Discussion in 'Tuners' started by javelin79, Dec 10, 2008.
The Day Sequerra Studio is my best tuner with a Sansui TU-X1 being a close second.
Ha, ha........... had never thought about a Tivoli as a 'portable' unit, but, why not? Great idea to take it along for a chance to discover new listening possibilities.
Do agree that the ST-5000FW & T-2 (unless you decide to do your own alignment ) is right at the top. But, nothing I've heard can beat the Accuphase T-106. Unfortunately, moving it about has resulted in something coming loose, so it is off for some professional help (recap & alignment by one of our "known good" tuner techs). The mighty T-85 is doing a yeoman's job in its stead and stands only 'just' below it in sonics.
Tivoli PAL is/was a purpose built portable. I gave my daughter one when she went to college (in 2002) -- she's all married and stuff, and the PAL serves as their kitchen radio to this day.
Generic PAL photo from Tivoli's website.
Where is the Sony XDR-F1HD? Sensitivity off the charts, cheap when it was available, how does it rank in the pantheon of great tuners?
Go to the auction site, and search Sold Sony Tuners, the XDR is by far the most in demand and traded tuner in Sony land. There are one or two collectables that fetch more, but doubt they outperform it.
Apparently the XDRs can be heavily modded to address most or all of it's shortcomings, tuning isn't one of them.
which happens to be a Pioneer F-91.
Any love for the Sony 444ESX?
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Since we are talking Sony, their first true digital, the ST-J75, is still the quietest tuner I've owned. Sound-stage is not up to the best, but nothing beats it for a black background.
I actually had one of the Tivoli iSongbooks I picked up at goodwill. I'd heard one of the other Tivoli radios and expected good things.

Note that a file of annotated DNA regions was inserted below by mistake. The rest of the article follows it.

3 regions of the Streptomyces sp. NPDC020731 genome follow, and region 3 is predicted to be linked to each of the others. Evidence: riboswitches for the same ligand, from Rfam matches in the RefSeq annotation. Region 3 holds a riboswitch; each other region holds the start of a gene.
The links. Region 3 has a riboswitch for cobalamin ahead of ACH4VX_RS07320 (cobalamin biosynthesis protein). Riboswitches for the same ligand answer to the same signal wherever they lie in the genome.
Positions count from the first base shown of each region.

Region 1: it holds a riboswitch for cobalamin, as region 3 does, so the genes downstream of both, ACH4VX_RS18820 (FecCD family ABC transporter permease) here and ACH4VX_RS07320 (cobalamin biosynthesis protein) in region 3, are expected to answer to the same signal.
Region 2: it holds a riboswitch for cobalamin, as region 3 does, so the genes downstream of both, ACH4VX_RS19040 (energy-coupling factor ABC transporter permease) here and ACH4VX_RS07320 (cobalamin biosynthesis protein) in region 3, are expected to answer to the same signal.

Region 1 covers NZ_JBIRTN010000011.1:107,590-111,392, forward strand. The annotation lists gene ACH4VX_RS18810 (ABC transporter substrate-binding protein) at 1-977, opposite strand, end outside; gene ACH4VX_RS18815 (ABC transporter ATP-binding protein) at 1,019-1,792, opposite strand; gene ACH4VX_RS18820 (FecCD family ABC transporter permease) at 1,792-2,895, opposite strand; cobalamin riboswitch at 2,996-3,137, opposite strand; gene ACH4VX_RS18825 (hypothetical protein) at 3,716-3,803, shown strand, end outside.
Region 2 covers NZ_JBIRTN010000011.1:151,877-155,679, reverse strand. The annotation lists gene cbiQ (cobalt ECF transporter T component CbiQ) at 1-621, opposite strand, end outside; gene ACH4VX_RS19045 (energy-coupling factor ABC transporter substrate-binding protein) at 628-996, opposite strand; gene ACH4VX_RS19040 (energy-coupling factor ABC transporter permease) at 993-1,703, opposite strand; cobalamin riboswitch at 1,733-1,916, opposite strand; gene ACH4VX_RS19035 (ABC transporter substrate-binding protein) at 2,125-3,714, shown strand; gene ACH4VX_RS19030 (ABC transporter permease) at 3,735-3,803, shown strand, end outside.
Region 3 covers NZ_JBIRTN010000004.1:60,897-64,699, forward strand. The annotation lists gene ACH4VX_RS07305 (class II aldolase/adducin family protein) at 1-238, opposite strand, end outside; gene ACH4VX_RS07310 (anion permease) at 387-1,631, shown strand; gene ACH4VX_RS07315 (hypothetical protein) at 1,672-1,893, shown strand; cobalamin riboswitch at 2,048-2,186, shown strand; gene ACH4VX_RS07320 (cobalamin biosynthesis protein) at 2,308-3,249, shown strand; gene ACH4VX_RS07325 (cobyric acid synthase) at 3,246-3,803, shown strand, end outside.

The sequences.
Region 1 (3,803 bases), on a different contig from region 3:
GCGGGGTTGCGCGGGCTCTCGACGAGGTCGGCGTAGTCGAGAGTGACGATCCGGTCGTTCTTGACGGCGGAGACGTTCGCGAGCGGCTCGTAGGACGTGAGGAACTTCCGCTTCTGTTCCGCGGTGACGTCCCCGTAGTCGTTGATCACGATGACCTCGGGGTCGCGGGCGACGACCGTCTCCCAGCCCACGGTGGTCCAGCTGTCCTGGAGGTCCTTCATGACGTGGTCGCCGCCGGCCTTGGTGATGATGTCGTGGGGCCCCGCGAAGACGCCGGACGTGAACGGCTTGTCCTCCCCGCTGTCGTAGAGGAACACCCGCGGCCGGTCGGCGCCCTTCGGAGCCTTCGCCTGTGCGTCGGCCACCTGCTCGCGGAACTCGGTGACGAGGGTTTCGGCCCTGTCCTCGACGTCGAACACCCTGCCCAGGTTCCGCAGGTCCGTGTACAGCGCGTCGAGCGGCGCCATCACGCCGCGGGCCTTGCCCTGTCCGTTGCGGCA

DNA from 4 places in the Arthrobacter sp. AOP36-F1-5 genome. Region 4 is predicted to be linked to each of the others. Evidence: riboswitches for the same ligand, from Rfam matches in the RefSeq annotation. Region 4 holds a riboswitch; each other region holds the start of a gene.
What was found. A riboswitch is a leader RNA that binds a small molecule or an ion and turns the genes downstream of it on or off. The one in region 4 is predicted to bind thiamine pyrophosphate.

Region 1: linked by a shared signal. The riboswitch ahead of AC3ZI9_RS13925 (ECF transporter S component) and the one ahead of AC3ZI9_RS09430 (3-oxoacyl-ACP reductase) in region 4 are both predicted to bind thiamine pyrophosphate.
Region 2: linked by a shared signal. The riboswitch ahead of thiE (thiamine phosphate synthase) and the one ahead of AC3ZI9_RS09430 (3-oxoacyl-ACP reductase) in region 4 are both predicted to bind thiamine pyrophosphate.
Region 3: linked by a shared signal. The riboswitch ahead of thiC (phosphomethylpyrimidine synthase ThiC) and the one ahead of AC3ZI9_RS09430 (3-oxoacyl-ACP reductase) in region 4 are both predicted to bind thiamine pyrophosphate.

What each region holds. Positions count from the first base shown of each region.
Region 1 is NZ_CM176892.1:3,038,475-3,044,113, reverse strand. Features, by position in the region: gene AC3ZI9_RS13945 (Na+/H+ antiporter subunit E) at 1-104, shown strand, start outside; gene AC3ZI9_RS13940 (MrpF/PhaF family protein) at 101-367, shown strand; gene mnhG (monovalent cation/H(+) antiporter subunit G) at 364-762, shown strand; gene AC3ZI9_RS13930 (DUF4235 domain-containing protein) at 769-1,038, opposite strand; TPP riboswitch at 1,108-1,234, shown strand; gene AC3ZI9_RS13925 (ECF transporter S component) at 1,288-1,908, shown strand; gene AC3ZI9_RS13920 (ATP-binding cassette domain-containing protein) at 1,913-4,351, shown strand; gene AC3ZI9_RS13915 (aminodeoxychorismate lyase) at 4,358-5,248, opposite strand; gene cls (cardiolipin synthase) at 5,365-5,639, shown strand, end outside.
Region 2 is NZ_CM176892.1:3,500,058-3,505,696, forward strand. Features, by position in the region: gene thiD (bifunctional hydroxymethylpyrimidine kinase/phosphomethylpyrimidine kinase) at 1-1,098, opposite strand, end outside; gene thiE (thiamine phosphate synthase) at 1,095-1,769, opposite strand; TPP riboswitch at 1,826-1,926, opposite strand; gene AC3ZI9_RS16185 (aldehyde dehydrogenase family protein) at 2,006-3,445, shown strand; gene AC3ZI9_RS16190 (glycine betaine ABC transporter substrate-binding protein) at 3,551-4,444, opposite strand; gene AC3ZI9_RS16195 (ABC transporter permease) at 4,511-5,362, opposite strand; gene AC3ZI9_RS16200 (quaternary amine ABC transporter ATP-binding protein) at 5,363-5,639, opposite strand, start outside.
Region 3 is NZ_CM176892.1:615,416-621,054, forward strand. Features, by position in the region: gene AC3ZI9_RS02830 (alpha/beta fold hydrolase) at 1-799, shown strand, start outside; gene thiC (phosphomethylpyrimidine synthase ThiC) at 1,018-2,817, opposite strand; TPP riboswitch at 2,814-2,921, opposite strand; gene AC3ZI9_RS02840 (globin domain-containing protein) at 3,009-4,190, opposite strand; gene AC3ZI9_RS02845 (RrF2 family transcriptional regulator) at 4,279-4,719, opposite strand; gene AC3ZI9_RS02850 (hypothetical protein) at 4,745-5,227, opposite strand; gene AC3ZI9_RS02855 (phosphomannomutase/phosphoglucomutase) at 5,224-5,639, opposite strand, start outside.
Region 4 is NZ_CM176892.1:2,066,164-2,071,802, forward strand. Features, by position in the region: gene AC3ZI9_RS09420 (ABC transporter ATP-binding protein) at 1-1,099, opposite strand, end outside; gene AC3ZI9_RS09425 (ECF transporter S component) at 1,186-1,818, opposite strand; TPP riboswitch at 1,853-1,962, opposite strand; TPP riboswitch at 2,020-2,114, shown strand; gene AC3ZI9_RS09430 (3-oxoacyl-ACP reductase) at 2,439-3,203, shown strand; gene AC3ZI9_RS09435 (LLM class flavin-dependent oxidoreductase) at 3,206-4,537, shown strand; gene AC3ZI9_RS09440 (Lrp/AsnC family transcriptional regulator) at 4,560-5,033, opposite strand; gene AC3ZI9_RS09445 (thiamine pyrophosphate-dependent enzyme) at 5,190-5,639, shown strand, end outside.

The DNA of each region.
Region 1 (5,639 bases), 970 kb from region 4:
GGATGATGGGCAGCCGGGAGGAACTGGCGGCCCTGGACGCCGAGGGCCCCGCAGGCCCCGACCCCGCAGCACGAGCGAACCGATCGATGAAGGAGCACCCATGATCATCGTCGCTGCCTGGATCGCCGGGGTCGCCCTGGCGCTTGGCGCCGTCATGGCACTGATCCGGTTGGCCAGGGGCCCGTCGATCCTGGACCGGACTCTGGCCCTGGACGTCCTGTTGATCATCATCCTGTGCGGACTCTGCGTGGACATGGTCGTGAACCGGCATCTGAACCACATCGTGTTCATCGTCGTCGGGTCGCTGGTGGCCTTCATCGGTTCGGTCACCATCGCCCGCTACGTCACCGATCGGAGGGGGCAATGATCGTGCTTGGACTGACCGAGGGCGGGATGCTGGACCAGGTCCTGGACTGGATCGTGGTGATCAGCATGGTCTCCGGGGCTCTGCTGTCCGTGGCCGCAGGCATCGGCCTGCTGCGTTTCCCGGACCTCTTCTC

I was disappointed. The radio in this thing was no better than a $20 portable. A single IC, handfull of cans..and that was it. It was badly distorted on AM; but to fix that you had to reduce the AM sensitivity till it was nothing. FM performance was pretty poor. I wound up doing some mods and it's been sitting on a shelf.
Not to go too off topic since it's a thread on tuners, and this is...kind of a tuner (except it uses your PC to do the actual demodulation).... I got a RTL-SDR rig back at Christmas that I started playing with; it's got some of the best FM performance I've ever seen. 122mile FM DXing with a folded dipole and all kinds of impedance mismatch on the antenna? No problem. 40mile away stations putting out less than 10kw with a standard magnetic 1m whip? Sure. I've never compared it to a really good vintage tuner; but I know it's picked a few stations up my stuff didn't even know was there. Whenever I actually set up to do any FM DXing, I always have to tell radio-locator to pull "fringe" or just do a 100 mile radius of all FM stations, because I know I'm going to come across a couple outside of their "distant" range.
dewdude: Can you please provide more info on that RTL-SDR rig? A link or pictures please.
I have to agree with Doug Sedon that the Rotel RHT-10 is just awesome, it cleans up my local classical station beautifully. It even surpassed the excellent Mitsubishi DA-F20 in my system. I'd love to hear a Marantz 10 and 20 but have never had the chance.
I haven't done a tuner shoot out, I own several of them, but every time I walk into the room the McIntosh MR 78 sounds pretty good to me.
The distance tuning on it is impressive, more so with an omni directional antenna.
In the tuner which bankrupted an audio company forcing a sale of the company category. Marantz 10 and 10B, also shared with one other tuner in the "Tuners which were sold to lose their manufacturer money", you also have the inspiration for the Marantz 10 and 10B, the REL Precedent. Which is said by many to be the first high end FM tuner really ever made, and still highly rated by many, myself included as the finest FM tuner ever manufactured. And along with the Marantz 10 and 10B were sold too cheaply relative to their cost of manufacturing. Which is why REL left consumer Hi Fidelity. And continued with broadcasting and military electronics.